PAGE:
Titan / MicroMax
SonoSite, 2000 - 2002
previous design, dubbed the "Fisher-Price" ultrasound machine by radiologists; design by a major, West-coast design firm
mood boards of design style differences by David & his team
stand mockup by David's ID team
form factor / component layout studies by David Schultz
sketch of chosen design concept, by David
the easy portability of the C2 products enable ultrasound anywhere- from emergency rooms to medivac helicopters and battleground medical facilities
SonoSite's goal with the Titan was to create a machine with a new chipset that could be developed to drive more advanced imaging capabilities, and to increase the screen size and resolution over the current product. David realized the true, unrecognized need for SonoSite- create a new design language that would help radiologists and hospital administrators accept the design as a "true" ultrasound machine (the previous design was dubbed the "Fisher-Price" machine by doctors.)
The design & research team interviewed and observed doctors and sonographers in Seattle, San Diego, Germany, France, England, Ireland, Taiwan, Japan and Singapore to fully understand the regional and national differences in ultrasound- use modes, postures, ergonomic problems etc. The design team tested foam mockups of various form factors to understand how and where they fit in the hospital environment, and to confirm ideas about portability and storage.
David created the initial mechanical layouts to understand volumes and dimensions of the product to help guide the design concepts. He and his team created design language boards to better explain the design language differences and potential impact of the new language. David created a series of design concepts that expressed the new language- a statement of technology and engineering precision that better expressed the science of what was happening inside the machine.
Once the design concept was chosen, David worked with the Human Factors team to develop the layout of controls and system UI. He created the external surface model database on CDRS software, which was ported directly into the Pro-E engineering database to eliminate translation errors of the design intent from ID to Mechanical Engineering and tooling. He worked with the ME team on design implementation, such as using the handle volumes as sound chambers for the speakers (to enable quality sound reproduction of echo-cardiograms.)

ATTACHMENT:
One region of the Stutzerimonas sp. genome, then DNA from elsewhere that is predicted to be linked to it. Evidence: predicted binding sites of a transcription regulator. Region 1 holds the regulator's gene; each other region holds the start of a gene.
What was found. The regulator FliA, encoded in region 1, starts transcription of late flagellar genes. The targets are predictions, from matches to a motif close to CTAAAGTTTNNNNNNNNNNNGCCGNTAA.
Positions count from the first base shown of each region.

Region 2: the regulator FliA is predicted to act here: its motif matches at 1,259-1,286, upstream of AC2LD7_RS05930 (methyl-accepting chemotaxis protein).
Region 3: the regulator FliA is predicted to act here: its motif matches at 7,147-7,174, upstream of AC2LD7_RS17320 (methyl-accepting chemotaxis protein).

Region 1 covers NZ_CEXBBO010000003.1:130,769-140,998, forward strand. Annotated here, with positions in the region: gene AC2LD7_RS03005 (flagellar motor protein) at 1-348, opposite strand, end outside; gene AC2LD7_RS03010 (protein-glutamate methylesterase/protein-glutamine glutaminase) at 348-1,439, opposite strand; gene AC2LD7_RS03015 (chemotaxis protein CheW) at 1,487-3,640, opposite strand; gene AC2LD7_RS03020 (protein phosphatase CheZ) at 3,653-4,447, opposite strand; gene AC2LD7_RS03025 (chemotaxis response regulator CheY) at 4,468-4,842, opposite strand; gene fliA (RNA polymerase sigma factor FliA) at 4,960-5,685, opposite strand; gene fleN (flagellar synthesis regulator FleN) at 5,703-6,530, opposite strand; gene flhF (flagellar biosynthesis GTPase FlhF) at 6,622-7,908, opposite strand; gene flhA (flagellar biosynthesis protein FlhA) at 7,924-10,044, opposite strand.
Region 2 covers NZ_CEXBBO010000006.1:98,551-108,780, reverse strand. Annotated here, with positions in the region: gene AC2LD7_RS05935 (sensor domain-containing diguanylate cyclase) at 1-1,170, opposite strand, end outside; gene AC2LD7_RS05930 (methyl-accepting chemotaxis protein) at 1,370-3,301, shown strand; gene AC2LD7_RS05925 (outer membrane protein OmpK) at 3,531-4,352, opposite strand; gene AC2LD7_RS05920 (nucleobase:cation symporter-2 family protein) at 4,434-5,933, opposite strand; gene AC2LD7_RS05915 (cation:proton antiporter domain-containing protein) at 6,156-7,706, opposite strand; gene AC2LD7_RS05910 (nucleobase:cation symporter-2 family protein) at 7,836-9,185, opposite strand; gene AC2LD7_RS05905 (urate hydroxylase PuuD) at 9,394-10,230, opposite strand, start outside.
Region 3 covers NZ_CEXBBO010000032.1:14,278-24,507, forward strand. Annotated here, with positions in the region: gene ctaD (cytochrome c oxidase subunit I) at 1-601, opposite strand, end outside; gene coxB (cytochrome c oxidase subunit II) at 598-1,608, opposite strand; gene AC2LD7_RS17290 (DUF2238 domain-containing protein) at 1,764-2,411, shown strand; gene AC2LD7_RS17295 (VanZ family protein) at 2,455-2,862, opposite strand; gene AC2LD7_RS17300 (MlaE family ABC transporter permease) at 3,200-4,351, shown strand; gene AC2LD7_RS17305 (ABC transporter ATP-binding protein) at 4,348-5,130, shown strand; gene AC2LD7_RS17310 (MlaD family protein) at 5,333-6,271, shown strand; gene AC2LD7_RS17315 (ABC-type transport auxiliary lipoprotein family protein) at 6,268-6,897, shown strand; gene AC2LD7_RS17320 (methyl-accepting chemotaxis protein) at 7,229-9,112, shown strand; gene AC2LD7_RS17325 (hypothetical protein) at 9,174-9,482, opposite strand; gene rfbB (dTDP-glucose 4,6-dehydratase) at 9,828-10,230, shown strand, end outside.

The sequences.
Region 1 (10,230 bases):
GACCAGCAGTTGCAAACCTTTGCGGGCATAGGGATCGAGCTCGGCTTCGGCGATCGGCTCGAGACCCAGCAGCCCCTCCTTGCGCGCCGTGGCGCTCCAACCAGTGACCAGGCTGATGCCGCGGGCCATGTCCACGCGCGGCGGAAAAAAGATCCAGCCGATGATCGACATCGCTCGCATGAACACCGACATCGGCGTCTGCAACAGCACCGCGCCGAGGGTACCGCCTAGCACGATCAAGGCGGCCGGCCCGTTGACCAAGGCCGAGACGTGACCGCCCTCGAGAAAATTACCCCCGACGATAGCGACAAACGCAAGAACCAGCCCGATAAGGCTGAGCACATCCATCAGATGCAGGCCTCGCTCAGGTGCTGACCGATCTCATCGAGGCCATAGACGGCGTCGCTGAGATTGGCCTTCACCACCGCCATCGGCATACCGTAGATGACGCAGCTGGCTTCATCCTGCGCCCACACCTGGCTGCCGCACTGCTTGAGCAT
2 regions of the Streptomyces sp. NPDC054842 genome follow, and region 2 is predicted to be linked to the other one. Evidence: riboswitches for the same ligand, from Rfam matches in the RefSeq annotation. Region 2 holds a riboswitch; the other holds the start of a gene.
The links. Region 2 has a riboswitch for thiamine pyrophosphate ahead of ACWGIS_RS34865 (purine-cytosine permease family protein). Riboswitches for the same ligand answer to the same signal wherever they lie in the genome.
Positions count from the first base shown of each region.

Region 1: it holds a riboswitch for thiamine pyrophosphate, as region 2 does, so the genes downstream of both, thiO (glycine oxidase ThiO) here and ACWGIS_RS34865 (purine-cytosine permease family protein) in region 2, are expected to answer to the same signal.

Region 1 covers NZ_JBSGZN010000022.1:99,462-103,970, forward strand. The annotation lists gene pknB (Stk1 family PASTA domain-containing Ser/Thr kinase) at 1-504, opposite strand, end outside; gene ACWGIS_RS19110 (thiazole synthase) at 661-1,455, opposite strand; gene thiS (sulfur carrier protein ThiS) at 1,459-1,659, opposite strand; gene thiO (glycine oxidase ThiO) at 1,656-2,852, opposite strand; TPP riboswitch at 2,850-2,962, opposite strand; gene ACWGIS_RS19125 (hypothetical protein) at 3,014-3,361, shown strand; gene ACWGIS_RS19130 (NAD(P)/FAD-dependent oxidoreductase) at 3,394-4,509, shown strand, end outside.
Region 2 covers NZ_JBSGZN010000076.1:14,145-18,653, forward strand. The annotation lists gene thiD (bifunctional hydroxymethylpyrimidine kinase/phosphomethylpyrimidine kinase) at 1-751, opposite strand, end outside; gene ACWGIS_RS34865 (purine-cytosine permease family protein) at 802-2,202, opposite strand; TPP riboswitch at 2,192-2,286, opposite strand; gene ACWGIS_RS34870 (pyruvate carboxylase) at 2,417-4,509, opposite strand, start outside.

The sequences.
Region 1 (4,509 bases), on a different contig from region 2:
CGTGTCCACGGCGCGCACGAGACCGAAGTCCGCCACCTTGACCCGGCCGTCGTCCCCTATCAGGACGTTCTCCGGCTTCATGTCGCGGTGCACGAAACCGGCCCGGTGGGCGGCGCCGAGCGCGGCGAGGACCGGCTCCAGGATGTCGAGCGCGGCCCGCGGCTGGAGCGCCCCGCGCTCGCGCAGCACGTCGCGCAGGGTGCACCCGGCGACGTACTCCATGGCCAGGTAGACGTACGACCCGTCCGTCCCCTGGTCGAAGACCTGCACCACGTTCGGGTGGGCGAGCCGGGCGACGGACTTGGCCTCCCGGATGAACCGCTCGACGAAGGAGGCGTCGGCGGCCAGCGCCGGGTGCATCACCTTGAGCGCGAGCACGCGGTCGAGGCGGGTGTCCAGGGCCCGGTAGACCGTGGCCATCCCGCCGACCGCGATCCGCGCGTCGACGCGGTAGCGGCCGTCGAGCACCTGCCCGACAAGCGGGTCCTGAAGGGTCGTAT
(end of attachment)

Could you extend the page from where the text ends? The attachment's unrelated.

David led his team to design and develop a stand that would allow for the full replacement of an ultrasound cart experience, minus the cost and 200+lb weight.
As the product entered final development, the marketing team began to panic- at launch, the Titan design would have the exact same imaging quality and capabilities as the current machine, yet the manufacturing cost of the new hardware and stand was significantly higher. They were soon to get an education in the power of design language. Every specialist who was able to preview pre-production samples had the same reaction: "finally, you guys built a real ultrasound machine!" This response allowed SonoSite to price the system at a far higher price-point than the previous machine and still dramatically increase sales.
The Titan design was so successful it has been adopted to create three distinct product lines (the original Titan, and with a larger screen the Micro-Maxx and M-Turbo). The greater sales volumes and higher margins of the Titan family of products drove SonoSite to No. 18 in the Seattle Times “Northwest 100”, with 37% annual growth in revenue. More importantly, the machines have been used to save lives around the world. The family of products have received multiple design awards, including a 2005 “Good Design” award and a 2006 I.D.S.A. Bronze “IDEA” award.